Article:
Windows XP was released on August 24, 2001. It was officially retired by Microsoft two years ago on April 8, 2014. This makes WinXP almost 15 years old, which in operating system years is about 500 years old. Sophos reported:
“Windows XP was still running on 10.9% of all desktops as of March 2016, according to stats compiled by Net Applications.
To put that in perspective, according to Net Applications’ figures, Windows XP is still the third-most popular desktop OS, trailing only Windows 7 (51.9%) and Windows 10 (14.2%).
And there are more PCs running XP than Windows 8.1 (9.6%), and all versions of Mac OS X combined (7.8%).”
And this is a huge problem, because security vulnerabilities that have been discovered and exploited for Windows XP after Microsoft ended support means that these operating systems will remain vulnerable forever.
I get it. I have met and worked with many of the hold-outs, who tend to be older users who are uncomfortable with the user interface changes that have happened. Many users avoided the upgrade to Windows Vista based on all the bad press about this OS, and then skipped the excellent Windows 7 product because “it was too different.” Moving from XP to 8 was a disaster for users who traded up when WinXP was retired, with some returning to the old but familiar OS. Windows 10 was not an improvement for this group of users.
To put this in perspective from a security point of view, this is no different than locking your doors with an old style thumb-button knob lock that can be defeated with a credit card inserted into the door jam. Just not going to keep the bad guys out.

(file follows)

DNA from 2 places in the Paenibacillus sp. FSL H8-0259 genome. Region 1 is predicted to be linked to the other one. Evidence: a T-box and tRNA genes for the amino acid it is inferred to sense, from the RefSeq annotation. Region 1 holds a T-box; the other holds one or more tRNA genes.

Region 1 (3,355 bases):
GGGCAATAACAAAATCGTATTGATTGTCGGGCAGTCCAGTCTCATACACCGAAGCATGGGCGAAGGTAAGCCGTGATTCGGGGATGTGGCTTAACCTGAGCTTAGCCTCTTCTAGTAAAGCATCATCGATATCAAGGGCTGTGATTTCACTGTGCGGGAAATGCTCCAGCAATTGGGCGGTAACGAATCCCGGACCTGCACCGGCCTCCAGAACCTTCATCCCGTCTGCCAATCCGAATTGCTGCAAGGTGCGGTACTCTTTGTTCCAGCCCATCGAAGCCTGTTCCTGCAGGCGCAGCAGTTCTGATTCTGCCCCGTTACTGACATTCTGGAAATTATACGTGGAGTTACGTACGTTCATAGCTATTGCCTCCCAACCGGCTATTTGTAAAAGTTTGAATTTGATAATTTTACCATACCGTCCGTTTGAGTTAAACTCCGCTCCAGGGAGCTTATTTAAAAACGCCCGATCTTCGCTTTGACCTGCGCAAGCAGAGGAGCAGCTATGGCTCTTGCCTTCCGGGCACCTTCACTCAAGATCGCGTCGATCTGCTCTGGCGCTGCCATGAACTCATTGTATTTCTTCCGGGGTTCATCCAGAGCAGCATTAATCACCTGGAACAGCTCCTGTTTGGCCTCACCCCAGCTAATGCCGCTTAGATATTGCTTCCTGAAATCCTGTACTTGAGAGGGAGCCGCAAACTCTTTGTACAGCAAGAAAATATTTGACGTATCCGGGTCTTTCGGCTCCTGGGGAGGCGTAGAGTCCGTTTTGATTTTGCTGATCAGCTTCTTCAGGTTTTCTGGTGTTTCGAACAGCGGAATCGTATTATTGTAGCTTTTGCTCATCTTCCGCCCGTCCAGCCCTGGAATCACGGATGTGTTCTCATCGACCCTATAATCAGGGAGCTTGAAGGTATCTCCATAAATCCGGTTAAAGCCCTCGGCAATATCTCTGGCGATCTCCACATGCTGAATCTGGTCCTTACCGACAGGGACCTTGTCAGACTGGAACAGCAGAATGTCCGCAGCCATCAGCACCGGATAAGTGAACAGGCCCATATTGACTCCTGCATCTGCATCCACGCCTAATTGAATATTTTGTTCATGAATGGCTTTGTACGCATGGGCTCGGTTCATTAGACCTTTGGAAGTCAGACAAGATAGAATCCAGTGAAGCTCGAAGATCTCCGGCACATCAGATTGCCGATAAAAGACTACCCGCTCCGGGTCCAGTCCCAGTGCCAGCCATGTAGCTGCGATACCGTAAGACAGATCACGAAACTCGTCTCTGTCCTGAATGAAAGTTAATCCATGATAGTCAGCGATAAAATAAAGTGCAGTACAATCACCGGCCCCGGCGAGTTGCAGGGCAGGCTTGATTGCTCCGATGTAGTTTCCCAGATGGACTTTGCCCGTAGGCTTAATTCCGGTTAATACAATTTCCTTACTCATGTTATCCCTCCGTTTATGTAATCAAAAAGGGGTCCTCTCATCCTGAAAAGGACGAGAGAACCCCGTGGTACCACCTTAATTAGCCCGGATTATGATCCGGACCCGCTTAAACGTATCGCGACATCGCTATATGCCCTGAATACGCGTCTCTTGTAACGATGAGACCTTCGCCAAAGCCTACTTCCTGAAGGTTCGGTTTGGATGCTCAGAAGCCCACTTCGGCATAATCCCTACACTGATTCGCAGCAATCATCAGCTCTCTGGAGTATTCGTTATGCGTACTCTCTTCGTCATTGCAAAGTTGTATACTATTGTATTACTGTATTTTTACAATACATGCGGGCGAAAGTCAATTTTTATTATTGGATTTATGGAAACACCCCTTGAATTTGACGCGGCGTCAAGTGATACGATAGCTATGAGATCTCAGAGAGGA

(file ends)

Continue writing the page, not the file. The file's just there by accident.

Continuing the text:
And it gets worse. Most of the free and paid for versions of anti-malware security products will not install into Windows XP either, which leaves these users running an unsupported operating system with security that can no longer be updated for new malware signatures. Pick the worst neighborhood you can think of, and go for a walk their after midnight. This is what your online life is like every day.
In my professional life, when we perform vulnerability assessments for corporate clients, we often uncover a Windows XP system that is happily chugging along supporting some sort of home-grown application that was developed by someone on staff who left the company years ago. No one can figure out how to update it (no documentation, another problem), but the application is still in production, and only works on XP. If this is true for your business, you just need to bite the bullet and move up to something new. These systems are targeted by cyber-attackers as an entry point and pivot point to extend their attack into your network, to servers and data stores where the good bits are.
This is the year to finally retire these relics of a bygone era.